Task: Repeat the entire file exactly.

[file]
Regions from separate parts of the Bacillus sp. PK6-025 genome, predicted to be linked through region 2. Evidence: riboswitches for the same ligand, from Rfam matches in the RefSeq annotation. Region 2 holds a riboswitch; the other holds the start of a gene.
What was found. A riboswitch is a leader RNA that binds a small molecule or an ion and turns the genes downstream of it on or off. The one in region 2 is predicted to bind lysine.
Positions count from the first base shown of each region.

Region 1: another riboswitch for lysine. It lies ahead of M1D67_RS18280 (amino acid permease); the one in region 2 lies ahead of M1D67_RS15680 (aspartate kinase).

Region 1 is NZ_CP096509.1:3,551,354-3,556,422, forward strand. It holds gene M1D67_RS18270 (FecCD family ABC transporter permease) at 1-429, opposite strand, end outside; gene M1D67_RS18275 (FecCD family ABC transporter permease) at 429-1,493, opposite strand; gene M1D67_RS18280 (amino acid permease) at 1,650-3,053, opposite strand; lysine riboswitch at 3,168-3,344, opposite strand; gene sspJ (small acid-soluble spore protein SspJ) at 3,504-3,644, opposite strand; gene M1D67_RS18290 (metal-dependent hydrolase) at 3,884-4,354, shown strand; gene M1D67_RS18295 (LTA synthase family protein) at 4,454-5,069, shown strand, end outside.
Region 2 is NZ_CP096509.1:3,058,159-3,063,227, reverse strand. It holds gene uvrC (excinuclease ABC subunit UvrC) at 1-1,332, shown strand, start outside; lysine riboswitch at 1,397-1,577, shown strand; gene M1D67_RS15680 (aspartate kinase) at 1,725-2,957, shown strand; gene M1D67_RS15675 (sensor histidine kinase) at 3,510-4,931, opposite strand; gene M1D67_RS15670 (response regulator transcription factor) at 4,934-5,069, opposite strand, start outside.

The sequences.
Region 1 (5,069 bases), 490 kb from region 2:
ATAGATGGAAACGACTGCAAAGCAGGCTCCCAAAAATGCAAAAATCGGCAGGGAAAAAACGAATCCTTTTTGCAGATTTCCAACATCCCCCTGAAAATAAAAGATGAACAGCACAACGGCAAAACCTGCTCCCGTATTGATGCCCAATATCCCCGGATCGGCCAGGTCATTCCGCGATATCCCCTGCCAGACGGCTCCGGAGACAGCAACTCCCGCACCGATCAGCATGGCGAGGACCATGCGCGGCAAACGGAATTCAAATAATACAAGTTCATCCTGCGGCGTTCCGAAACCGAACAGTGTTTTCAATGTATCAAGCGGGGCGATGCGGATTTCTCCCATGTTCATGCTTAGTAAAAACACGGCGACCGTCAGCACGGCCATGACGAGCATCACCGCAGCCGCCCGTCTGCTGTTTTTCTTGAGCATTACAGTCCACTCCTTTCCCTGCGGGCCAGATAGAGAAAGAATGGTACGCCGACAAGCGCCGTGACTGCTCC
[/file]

Regions from separate parts of the Bacillus sp. PK6-025 genome, predicted to be linked through region 2. Evidence: riboswitches for the same ligand, from Rfam matches in the RefSeq annotation. Region 2 holds a riboswitch; the other holds the start of a gene.
What was found. A riboswitch is a leader RNA that binds a small molecule or an ion and turns the genes downstream of it on or off. The one in region 2 is predicted to bind lysine.
Positions count from the first base shown of each region.

Region 1: another riboswitch for lysine. It lies ahead of M1D67_RS18280 (amino acid permease); the one in region 2 lies ahead of M1D67_RS15680 (aspartate kinase).

Region 1 is NZ_CP096509.1:3,551,354-3,556,422, forward strand. It holds gene M1D67_RS18270 (FecCD family ABC transporter permease) at 1-429, opposite strand, end outside; gene M1D67_RS18275 (FecCD family ABC transporter permease) at 429-1,493, opposite strand; gene M1D67_RS18280 (amino acid permease) at 1,650-3,053, opposite strand; lysine riboswitch at 3,168-3,344, opposite strand; gene sspJ (small acid-soluble spore protein SspJ) at 3,504-3,644, opposite strand; gene M1D67_RS18290 (metal-dependent hydrolase) at 3,884-4,354, shown strand; gene M1D67_RS18295 (LTA synthase family protein) at 4,454-5,069, shown strand, end outside.
Region 2 is NZ_CP096509.1:3,058,159-3,063,227, reverse strand. It holds gene uvrC (excinuclease ABC subunit UvrC) at 1-1,332, shown strand, start outside; lysine riboswitch at 1,397-1,577, shown strand; gene M1D67_RS15680 (aspartate kinase) at 1,725-2,957, shown strand; gene M1D67_RS15675 (sensor histidine kinase) at 3,510-4,931, opposite strand; gene M1D67_RS15670 (response regulator transcription factor) at 4,934-5,069, opposite strand, start outside.

The sequences.
Region 1 (5,069 bases), 490 kb from region 2:
ATAGATGGAAACGACTGCAAAGCAGGCTCCCAAAAATGCAAAAATCGGCAGGGAAAAAACGAATCCTTTTTGCAGATTTCCAACATCCCCCTGAAAATAAAAGATGAACAGCACAACGGCAAAACCTGCTCCCGTATTGATGCCCAATATCCCCGGATCGGCCAGGTCATTCCGCGATATCCCCTGCCAGACGGCTCCGGAGACAGCAACTCCCGCACCGATCAGCATGGCGAGGACCATGCGCGGCAAACGGAATTCAAATAATACAAGTTCATCCTGCGGCGTTCCGAAACCGAACAGTGTTTTCAATGTATCAAGCGGGGCGATGCGGATTTCTCCCATGTTCATGCTTAGTAAAAACACGGCGACCGTCAGCACGGCCATGACGAGCATCACCGCAGCCGCCCGTCTGCTGTTTTTCTTGAGCATTACAGTCCACTCCTTTCCCTGCGGGCCAGATAGAGAAAGAATGGTACGCCGACAAGCGCCGTGACTGCTCC